On the inability to support hardware that nobody makes any more


Windows Vista will not have support for really old DVD drives. (The information below was kindly provided to me by the optical storage driver team.)

When PC DVD drives first came out in 1998, the drives themselves did not have support for region codes but instead relied on (and in fact the DVD specification required) the operating system to enforce region coding, with the further understanding that starting on January 1, 2000 all newly-manufactured drives would support region coding in hardware rather than relying on software enforcement. For the purpose of this discussion, I will call the two types of drives "old" (manufactured before 2000) and "new" (manufactured on or after January 1, 2000).

It is that software enforcement that is going away. Turns out that the enforcement of region coding in software had its own problems:

  • It was impossible for third-parties to compile their own CDROM.SYS from the source code in the DDK because the region code enforcement code was not included in the DDK.
  • The region code enforcement code would sometimes mistake a new drive for an old one, resulting in customers unable to play DVDs. Even worse, the driver test team could not reproduce the problem reliably, and the problem went away entirely once a debugger was attached to the system.
  • The code to support the older drives is complex, and the drives that the optical storage team purchased prior to January 1, 2000 are dead or dying. Consequently, testing the code that provides support for old drives has become increasingly difficult, and when the last old drive finally gives up the ghost, testing will become impossible altogether.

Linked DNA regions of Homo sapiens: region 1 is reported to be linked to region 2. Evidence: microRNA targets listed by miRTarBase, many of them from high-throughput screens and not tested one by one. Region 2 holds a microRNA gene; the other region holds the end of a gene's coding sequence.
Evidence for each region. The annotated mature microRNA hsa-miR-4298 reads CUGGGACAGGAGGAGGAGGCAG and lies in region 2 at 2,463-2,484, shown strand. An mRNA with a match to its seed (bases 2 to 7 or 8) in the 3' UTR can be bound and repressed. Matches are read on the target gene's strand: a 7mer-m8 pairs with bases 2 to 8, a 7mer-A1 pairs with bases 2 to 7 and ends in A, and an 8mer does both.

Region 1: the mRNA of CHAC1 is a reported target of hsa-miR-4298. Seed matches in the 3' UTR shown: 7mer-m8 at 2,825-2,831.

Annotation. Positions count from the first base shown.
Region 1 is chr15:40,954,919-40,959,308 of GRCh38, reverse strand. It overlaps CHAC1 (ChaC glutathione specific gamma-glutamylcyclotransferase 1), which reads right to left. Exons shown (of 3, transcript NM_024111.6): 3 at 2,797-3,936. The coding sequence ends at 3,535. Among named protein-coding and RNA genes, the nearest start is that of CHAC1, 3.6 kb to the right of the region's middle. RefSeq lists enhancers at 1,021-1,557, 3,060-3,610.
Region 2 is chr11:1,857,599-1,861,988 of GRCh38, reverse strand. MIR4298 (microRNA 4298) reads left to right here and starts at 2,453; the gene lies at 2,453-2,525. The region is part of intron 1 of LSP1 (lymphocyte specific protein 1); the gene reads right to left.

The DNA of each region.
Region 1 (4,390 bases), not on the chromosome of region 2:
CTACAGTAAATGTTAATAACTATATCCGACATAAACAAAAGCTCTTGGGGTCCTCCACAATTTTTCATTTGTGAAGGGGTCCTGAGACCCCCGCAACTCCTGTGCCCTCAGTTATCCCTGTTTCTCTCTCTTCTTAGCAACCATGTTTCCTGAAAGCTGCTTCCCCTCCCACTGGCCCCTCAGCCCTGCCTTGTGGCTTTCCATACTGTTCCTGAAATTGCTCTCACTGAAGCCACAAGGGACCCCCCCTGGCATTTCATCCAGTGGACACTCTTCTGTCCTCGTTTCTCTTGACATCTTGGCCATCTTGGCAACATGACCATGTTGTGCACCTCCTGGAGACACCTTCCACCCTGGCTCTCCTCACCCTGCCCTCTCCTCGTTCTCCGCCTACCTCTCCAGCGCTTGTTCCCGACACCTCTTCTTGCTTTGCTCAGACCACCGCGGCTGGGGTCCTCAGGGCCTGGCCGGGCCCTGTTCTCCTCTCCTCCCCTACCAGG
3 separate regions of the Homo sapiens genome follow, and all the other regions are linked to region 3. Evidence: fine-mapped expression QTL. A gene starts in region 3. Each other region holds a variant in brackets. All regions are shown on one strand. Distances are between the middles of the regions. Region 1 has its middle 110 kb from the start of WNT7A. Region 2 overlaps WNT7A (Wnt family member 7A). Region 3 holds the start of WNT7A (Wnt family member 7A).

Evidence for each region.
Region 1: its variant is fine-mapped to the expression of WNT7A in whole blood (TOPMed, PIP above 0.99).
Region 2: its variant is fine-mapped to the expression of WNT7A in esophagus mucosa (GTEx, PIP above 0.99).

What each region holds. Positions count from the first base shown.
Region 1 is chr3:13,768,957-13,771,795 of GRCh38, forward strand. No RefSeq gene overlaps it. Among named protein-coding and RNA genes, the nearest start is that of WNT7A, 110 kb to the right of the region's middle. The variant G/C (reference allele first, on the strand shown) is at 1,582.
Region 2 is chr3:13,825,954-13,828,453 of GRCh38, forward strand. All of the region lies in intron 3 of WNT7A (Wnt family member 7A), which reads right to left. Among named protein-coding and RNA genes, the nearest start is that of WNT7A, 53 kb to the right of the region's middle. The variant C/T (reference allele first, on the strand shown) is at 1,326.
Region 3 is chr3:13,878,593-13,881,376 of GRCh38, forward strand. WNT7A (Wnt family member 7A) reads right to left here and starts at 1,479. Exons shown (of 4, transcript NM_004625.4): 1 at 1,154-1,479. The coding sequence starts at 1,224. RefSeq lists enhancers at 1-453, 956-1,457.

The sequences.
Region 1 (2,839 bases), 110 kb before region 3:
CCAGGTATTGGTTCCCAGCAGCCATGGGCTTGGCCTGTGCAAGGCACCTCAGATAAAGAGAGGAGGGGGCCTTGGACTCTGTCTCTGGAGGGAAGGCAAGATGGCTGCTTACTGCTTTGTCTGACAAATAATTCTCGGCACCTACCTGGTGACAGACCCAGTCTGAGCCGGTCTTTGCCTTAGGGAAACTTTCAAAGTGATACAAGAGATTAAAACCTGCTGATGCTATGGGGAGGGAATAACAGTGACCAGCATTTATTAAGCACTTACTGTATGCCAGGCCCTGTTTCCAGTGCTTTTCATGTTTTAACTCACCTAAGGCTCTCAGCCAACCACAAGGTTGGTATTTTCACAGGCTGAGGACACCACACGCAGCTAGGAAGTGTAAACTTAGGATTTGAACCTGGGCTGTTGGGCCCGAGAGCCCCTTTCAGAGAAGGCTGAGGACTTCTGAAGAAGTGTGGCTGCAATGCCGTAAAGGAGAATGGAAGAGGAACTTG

These were among the considerations which contributed to the decision to stop supporting these old drives.

What does this mean for you? Almost certainly, the answer is "absolutely nothing".

First, there is no change to the way data is read from DVD drives, so data discs will still work the same way as they do today. Second, all new DVD drives will continue to run as they did before; the only change is that the risk of mis-identification as an old drive has been removed. Only if you have an old drive will you notice anything different, namely that encrypted/regionalized DVD movies will no longer play. And since the average drive lifetime is only three years, the number of such old drives that are still working is vanishingly small. Not even the optical drive test team can manage to keep their old drives alive that long.

Comments (67)
  1. Travis Owens says:

    Considering that DVD drives didn’t get popular (and affordable) until just the past few years and the fact a new DVD drive costs $20, this would definitely not be as big of an issue as some people might make it out to be.

  2. I wish the whole region-encoding thing would just go away. It’s ridiculous that almost any $50 DVD player will just ignore the codes and play back any NTSC or PAL disc onto whatever TV you connect it to. But heaven forbid anyone should travel to another region with a laptop and want to watch a movie…

  3. I wish the whole region-encoding thing would just go away. It’s ridiculous that almost any $50 DVD player will just ignore the codes and play back any NTSC or PAL disc onto whatever TV you connect it to. But heaven forbid anyone should travel to another region with a laptop and want to watch a movie…